Based on the discussion above, we propose that health information self-efficacy and cancer fatalism constitute a serial mediating mechanism that connects the first construct and the final one. This route was partially by an earlier study that conceptualized health information self-efficacy and fatalistic beliefs as co-occurring mediators that account for how Internet health information seeking improves cancer-related health outcomes [40]. The additional theoretical justification offered by the three-stage model of health promotion [36] contends that technology use seldom directly leads to desirable cancer-related outcomes. Instead, the effect is likely to be mediated by a range of intermediate outcomes, such as self-efficacy in consuming eHealth contents, and attitude change, which corresponds to cancer fatalism in our study. Thus, based on empirical evidence and theoretical foundations, the following direct and indirect relationships between IETs usage and emotional well-being were put forward:

H1: IETs usage is positively associated with emotional well-being (direct effect).

H2: Health information self-efficacy mediates the relationship between IETs usage and emotional well-being (indirect effect).

H3: Cancer fatalism mediates the relationship between IETs usage and emotional well-being (indirect effect).

H4: Health information self-efficacy and cancer fatalism sequentially mediate the relationship between IETs usage and emotional well-being (indirect effect).



The current study utilized secondary data from the Health Information National Trends Survey (HINTS), which was collected from March 7 to November 8, 2022 (HINTS 6). HINTS is a nationally representative survey to assess American citizens’ health information behaviors and outcomes [41]. The HINTS 6 survey employed a two-stage stratified sampling method to collect data from a representative sample of U.S. adults [42]. The first stage involved selecting a random sample of residential addresses from a comprehensive file, while the second stage was to choose one adult from each household in the sample [42]. Based on minority status and geographic location, the HINTS 6 sample was divided into four strata: high minority urban, high minority rural, low minority urban, and low minority rural [42]. This stratification aimed to increase the representation of respondents from rural and high-minority areas in the sample. A total of 6,252 participants completed the survey (response rate = 28.07%). As the current study focused on older adults with FCH who have cancer information-seeking experience, the respondents were first filtered based on an age criterion of not less than 55 years old (N = 3,494). Further, we identified those with first- or second-degree biological relatives who had been diagnosed with cancer and those who had looked for cancer information based on two dichotomized questions. Therefore, the final sample included 1,280 participants. This study used secondary data. The HINTS data meet ethics standards and have obtained ethics approval. Additionally, ethical approval was not required for this study since the HINTS data we use is publicly available.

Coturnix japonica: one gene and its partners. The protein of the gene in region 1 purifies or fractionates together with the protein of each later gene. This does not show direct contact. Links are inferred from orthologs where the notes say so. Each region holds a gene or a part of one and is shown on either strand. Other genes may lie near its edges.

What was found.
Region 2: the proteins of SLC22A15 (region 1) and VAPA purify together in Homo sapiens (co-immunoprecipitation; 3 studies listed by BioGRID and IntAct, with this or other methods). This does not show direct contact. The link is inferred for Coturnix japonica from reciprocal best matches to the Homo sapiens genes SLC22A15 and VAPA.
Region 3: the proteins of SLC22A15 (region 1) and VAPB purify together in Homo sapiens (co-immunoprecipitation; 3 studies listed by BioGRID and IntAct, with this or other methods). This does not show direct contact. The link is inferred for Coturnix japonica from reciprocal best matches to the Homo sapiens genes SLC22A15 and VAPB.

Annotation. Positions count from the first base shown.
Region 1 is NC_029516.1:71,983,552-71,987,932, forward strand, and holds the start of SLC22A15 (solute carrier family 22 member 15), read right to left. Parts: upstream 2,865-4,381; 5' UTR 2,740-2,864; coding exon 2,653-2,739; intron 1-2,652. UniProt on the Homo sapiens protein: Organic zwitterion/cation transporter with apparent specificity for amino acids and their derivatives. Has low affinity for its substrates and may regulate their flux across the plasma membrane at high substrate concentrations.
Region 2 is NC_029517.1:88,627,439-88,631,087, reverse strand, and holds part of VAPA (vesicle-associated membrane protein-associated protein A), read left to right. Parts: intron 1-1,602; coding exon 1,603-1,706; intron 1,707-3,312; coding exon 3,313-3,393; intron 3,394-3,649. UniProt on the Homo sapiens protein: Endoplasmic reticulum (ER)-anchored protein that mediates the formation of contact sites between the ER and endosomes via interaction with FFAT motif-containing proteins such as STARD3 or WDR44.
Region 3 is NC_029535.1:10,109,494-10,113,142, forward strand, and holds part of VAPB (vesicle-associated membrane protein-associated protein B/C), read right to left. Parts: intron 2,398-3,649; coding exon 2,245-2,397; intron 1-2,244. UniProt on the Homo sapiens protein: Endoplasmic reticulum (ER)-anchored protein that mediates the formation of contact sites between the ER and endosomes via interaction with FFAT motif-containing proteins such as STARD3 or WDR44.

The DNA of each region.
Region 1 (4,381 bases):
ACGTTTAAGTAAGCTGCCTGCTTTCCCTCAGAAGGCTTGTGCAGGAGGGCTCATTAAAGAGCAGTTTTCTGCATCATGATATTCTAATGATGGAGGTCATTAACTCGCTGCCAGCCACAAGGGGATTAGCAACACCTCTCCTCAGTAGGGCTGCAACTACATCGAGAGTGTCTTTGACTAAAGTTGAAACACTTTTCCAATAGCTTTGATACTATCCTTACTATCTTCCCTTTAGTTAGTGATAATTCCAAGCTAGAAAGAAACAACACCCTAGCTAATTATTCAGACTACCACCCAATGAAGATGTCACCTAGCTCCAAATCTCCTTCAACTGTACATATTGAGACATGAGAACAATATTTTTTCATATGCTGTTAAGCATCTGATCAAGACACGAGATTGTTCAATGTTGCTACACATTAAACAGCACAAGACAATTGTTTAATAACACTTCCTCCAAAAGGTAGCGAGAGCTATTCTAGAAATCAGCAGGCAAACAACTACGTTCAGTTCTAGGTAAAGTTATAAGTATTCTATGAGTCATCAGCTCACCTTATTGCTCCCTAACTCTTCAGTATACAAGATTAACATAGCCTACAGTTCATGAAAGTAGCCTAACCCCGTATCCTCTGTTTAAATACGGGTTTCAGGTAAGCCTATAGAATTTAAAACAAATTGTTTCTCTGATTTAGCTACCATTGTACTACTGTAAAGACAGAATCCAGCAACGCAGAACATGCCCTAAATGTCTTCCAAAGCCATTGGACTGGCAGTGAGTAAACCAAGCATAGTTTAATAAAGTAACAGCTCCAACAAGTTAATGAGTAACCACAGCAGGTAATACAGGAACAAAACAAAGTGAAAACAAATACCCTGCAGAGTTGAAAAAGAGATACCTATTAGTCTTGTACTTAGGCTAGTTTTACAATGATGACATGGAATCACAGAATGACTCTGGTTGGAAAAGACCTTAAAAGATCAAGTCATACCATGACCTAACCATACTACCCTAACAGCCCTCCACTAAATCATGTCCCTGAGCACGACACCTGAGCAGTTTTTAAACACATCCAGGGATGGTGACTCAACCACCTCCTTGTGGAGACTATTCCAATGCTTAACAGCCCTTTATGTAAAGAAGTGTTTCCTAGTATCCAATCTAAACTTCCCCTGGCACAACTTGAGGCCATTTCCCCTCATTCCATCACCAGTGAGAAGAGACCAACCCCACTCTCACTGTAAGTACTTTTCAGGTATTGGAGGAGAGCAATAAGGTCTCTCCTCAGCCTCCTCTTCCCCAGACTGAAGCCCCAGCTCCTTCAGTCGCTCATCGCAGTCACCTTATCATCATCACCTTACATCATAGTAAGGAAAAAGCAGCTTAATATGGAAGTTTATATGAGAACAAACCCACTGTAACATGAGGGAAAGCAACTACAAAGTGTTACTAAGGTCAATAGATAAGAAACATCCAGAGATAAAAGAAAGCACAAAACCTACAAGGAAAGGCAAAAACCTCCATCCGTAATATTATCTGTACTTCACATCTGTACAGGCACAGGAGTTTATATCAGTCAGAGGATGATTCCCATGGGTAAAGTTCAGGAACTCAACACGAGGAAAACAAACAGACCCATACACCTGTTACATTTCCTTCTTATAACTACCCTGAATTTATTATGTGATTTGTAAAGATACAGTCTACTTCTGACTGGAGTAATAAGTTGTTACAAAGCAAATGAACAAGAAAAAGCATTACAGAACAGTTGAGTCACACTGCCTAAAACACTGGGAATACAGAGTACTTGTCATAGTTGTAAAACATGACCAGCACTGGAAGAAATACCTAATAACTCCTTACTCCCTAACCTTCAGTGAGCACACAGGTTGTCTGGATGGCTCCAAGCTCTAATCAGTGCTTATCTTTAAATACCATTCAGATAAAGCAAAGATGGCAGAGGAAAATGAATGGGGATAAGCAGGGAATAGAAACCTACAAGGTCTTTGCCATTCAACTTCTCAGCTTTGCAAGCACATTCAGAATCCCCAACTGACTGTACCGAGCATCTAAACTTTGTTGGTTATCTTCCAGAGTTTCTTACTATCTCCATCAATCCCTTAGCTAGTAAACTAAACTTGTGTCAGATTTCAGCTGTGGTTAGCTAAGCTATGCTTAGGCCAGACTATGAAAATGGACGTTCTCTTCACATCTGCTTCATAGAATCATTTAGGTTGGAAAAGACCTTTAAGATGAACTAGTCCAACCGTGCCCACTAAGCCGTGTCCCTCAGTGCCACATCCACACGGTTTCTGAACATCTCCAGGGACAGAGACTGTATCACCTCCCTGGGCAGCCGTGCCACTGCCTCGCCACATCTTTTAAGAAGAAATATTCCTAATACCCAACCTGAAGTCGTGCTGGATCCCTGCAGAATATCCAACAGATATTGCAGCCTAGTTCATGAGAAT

IETs usage was measured with four items unique in HINTS, drawn from previous research [12, 43]. Respondents were asked in the past 12 months, whether they had used the Internet to (1) look for health or medical information, (2) send a message to a health care provider or health care providers’ office, (3) view medical test results, (4) make an appointment with a health care provider. Responses were dichotomous (0 = “no”, 1 = “yes”) and added up to create a composite scale (Cronbach’s alphas = 0.71).

Health information self-efficacy was measured using one single item adapted from previous studies [44, 45]. Participants were asked to indicate how confident they were in finding helpful health resources on the Internet. Responses were scored on a 5-point Likert scale ranging from “1 = not confident at all” to “5 = completely confident”.

Cancer fatalism was measured through a four-item scale originally derived from HINTS, widely used in a spectrum of studies [46,47,48]. These questions ask respondents how much they agree: (1) “It seems like everything causes cancer,” (2) “There’s not much you can do to lower your chances of getting cancer,” (3) “There are so many different recommendations about preventing cancer, it’s hard to know which ones to follow,” (4) “When I think about cancer, I automatically think about death.” A 4-point scale was employed, ranging from 1 = “strongly agree” to 4 = “strongly disagree”. Responses were reversely scored, with higher scores representing higher levels of fatalistic beliefs about cancer (Cronbach’s alphas = 0.65).

Prior research indicated that these four items separately evaluated the fatalistic belief about cancer causes, the fatalistic belief about cancer prevention, perceived ambiguity about cancer prevention recommendations, and the fatalistic belief of cancer consequences [47, 49]. This aligns with the multifaceted construct of cancer fatalism, where confusion and uncertainty about cancer are indicative of the fatalistic beliefs of powerlessness over cancer incidence. Although the cancer fatalism scale exhibits low reliability, this aligns with previous research that employed similar measures. Thus, we chose to adopt the four-item scale to represent cancer fatalism.